ChatGPT has transformed the very grammar of our culture. ‘Generative AI’ has become a household phrase, spawning even buzzier abbreviations such as ‘gen AI’ and ‘GAI.’ The Cambridge Dictionary 2023 Word of the Year was ‘hallucinate,’ a nod to the tendency for LLMs to occasionally assert false information. Republican presidential nominee Chris Christie recently zinged his competitor Vivek Ramaswamy during a debate by comparing him to ChatGPT, and the tool was the subject (and the co-writer) of a recent episode of South Park.

“OpenAI, primarily through ChatGPT and their GPT series of LLMS, have really transformed the world,” says Henry Ajder, an expert in generative AI and the technology’s impacts within the global information ecosystem. “The large language model landscape looks the way it does, in my view, because of OpenAI and because of ChatGPT … [the platform] has made a massive mark on the general societal consciousness that I think is pretty incredible.”

Businesses have been rushing to capitalize on the generative AI Gold Rush set in motion largely by the huge amount of public attention that was captured by ChatGPT. Companies as far afield as Coca-Cola, Volkswagen and Under Armour have been quick to leverage the technology following the platform’s release.

While many across the advertising industry have begun to embrace ChatGPT and other AI tools for their capacity to quickly generate content, handle monotonous tasks and personalize marketing efforts, others have begun to voice concerns about the tech’s potential to push some human marketers out of their roles.

“This is the cascading effect of ChatGPT’s introduction to the world,” says Mike Creighton, executive director of experience innovation at marketing agency Instrument. “We’re suddenly in a moment where it’s time to rethink everything.”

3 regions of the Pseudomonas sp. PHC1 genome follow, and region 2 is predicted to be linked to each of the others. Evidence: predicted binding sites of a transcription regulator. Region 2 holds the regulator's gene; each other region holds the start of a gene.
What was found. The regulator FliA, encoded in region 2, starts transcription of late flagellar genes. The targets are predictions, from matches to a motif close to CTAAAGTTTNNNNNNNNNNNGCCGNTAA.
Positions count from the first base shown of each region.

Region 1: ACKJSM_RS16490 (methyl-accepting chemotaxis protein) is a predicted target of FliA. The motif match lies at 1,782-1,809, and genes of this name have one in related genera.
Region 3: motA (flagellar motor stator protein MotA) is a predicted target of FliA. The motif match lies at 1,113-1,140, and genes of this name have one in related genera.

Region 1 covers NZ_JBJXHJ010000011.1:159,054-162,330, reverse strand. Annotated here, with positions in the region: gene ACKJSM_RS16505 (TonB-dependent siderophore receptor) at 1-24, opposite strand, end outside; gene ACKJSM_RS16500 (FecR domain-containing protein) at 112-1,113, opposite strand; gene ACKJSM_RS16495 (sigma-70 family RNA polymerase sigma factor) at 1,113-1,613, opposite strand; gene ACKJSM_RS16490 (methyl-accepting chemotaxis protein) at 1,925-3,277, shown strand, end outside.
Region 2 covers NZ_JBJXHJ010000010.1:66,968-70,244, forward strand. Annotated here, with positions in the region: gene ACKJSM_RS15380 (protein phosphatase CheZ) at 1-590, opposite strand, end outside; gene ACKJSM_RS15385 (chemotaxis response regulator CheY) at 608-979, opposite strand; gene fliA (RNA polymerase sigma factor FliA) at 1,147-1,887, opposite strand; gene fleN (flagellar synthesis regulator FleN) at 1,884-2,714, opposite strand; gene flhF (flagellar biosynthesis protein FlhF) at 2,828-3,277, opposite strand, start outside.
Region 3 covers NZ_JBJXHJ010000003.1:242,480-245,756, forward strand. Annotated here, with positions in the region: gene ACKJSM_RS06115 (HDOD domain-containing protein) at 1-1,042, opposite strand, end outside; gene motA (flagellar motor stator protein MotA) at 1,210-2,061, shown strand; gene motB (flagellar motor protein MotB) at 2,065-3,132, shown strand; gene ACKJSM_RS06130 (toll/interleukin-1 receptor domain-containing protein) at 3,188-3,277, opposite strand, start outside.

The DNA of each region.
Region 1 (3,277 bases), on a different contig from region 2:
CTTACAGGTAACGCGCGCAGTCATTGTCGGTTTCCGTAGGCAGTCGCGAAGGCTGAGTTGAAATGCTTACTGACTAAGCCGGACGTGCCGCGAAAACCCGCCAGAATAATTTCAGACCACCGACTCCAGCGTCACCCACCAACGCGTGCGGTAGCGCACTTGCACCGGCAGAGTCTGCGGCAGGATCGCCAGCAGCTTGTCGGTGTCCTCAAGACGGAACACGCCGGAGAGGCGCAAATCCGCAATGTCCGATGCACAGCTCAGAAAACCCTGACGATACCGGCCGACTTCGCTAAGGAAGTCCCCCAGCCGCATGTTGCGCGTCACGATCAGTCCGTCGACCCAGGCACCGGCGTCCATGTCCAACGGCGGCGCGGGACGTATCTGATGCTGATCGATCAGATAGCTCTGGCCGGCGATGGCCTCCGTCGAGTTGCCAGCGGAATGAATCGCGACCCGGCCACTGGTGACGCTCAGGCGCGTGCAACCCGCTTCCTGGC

Like Creighton, many other marketing experts insist that the public debut of ChatGPT this time last year ushered in a profoundly transformative moment in history – both for their industry and for society as a whole.

“I think 2023 will be one of those moments we’ll look back on and say, ‘That was the year it all changed,’” says Matthew Candy, global managing partner of generative AI at IBM. “Generative AI has undeniably captivated the world’s collective attention and sparked fires of imagination … More consumers can [now] experience AI firsthand, giving them a richer understanding of what these technologies can do when paired with a simple and engaging user experience, similar to the transformative shift that happened during the rise of the internet and mobile technologies.”

A year of accelerated change

Looking back to this time last year, and given the enormous amount of sensationalist press coverage about AI that we’ve seen during the time since, the sudden arrival of ChatGPT feels a bit like the mysterious appearance of the monolith at the beginning of 2001: A Space Odyssey. There we were, tinkering with our quaint AI-powered tools – Siri, Alexa and so forth – and suddenly, we were presented with something that seems categorically different, something that almost seems like an alien technology that nobody, not even the people who had built it, fully understood.